Our Founders


Malinda Elliott Cramer

Malinda Elliott Cramer

“It was early one morning in the year 1885, during an hour of earnest meditation and prayerful seeking, that I asked the following questions in faith, believing that they would be answered, with a willingness to abide the decision, whatever it might be. ‘Is there any way out of these conditions? Is there any power in the vast universe that can heal me?’ The answer to my earnest inquiry was an all absorbing realization of a presence not heretofore realized. This presence was more than personal; it was omnipresence, and was so real, and so vivifying and illumining, that I became It. I realized It to be my Life, my Being, my health, knowledge and power. It was a “consuming fire,” in that all things became It, and were this Presence manifested.” “That hour was the beginning of my realization of the oneness of Life, for a gleam of its truth flashed across my mental vision at that time which I now understand to be the at-one-ment of the whole – of the Creator and creation.”

Malinda Elliott Cramer had been an “incurable” invalid for some 23 years. Her spiritual experience not only changed her mind and body, it transformed her into a dynamo of energy who began a healing ministry as well as informal classes to teach these new spiritual insights to friends and acquaintances. Formal classes in “Divine Science” started in 1887. She established the Home College of Divine Science in 1888 with Primary, Theological and Normal courses she herself wrote, and taught. Also in 1888, Mrs. Cramer founded and became editor and writer of one of the country’s first monthly metaphysical magazines, Harmony. Starting in 1890, she taught classes in various large cities around the country, staying in some places as long as six weeks. She gave weekly sermons and set aside three to four hours daily for healing work, whether at home or on tour. She was the founder and guiding force behind the International Divine Science Assoc., the precursor of the International New Thought Alliance. Malinda Cramer died at the age of 60, a few months after being injured in the great San Francisco earthquake and fire of 1906.

Nona Lovell Brooks

Nona Brooks

The doctor had given Nona Lovell Brooks the final prescription he felt might help an ulcerated throat that had made it impossible for her to eat anything but five, specially-prepared soft foods. She was slowly wasting away, down to 85 pounds, the afternoon she and her sister Alethea Small attended the fourth in a series of classes Mrs. Frank Bingham was teaching in her home. Mrs. Bingham had been very ill. The physicians in Pueblo, unable to help her, referred her to some specialists in Chicago. The doctors in Chicago were no more successful, but an acquaintance suggested she contact healer and teacher, Emma Curtis Hopkins. Three weeks of study and treatment with Mrs. Hopkins brought Mrs. Bingham back to Pueblo in radiant good health. Friends began asking her to tell them what had brought about her transformation. Informal classes began. She first invited, then insisted that Nona and Alethea attend these classes. She had heard that all the members of the Brooks/Small family were in poor health. It was during the fourth class that it happened. Nona’s whole being was “completely flooded with a great light – a light brighter than sunlight. ‘It filled me! It surrounded me! I discovered that I had been instantly and completely healed.'” Nona’s remarkable healing was only the first of the changes that took place in the family. A change in outlook, other healings, a quick improvement of their financial situation further convinced them of the truth of these spiritual principles.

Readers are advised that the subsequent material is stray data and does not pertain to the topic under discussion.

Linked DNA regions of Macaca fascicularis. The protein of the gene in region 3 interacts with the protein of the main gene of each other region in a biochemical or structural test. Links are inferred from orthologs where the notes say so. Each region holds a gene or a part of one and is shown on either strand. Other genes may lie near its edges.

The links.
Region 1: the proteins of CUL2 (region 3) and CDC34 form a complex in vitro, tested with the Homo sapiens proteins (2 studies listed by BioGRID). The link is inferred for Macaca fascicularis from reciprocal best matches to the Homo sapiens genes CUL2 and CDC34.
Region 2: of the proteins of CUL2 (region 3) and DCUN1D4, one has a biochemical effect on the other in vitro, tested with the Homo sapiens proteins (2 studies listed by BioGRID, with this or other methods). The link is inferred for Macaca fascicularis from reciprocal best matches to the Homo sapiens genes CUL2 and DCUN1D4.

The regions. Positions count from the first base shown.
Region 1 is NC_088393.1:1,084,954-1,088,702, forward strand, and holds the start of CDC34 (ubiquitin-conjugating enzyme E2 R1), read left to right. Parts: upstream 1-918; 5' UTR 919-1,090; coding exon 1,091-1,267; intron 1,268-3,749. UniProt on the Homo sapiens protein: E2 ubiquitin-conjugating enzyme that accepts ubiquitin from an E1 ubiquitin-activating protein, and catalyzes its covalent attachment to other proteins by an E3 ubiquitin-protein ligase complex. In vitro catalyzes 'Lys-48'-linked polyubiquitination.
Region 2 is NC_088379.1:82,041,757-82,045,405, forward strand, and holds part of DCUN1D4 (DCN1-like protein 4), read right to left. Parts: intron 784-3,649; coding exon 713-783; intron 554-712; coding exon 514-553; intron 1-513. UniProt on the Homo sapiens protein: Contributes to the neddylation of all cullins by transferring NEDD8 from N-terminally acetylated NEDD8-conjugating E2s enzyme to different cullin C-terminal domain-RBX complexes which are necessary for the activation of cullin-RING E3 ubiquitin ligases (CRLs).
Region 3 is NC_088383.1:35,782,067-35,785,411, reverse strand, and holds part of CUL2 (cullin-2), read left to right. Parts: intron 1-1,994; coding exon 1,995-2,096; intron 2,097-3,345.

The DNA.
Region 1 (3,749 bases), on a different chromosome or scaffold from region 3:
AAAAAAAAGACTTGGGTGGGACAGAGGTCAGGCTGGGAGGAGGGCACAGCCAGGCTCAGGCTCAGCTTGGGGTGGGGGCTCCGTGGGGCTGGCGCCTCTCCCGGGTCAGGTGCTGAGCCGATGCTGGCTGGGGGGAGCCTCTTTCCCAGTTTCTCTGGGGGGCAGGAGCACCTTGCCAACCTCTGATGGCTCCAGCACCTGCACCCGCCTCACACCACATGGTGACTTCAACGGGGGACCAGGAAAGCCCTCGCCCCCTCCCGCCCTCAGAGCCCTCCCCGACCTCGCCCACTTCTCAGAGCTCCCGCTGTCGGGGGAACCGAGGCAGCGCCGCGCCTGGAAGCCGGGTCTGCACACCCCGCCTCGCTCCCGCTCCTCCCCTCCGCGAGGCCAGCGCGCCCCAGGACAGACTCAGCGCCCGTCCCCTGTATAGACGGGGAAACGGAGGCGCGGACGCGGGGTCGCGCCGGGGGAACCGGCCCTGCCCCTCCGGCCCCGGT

Nona and her sisters studied, revised, systematized and applied the teachings in their thinking and living. They centered their attention on God, His presence and action in their lives. “All creation is the expression of God · It is good from center to circumference, wholly good, like its Creator.” After moving from Pueblo to Denver, to the home of sister, Fanny James, they all attended the classes of Malinda Cramer. They found that her teachings tallied with theirs. They asked and received permission to call their work, Divine Science. Later, Nona studied at the Home College and was ordained in San Francisco. After Malinda Cramer died, Denver became headquarters for the Divine Science teachings.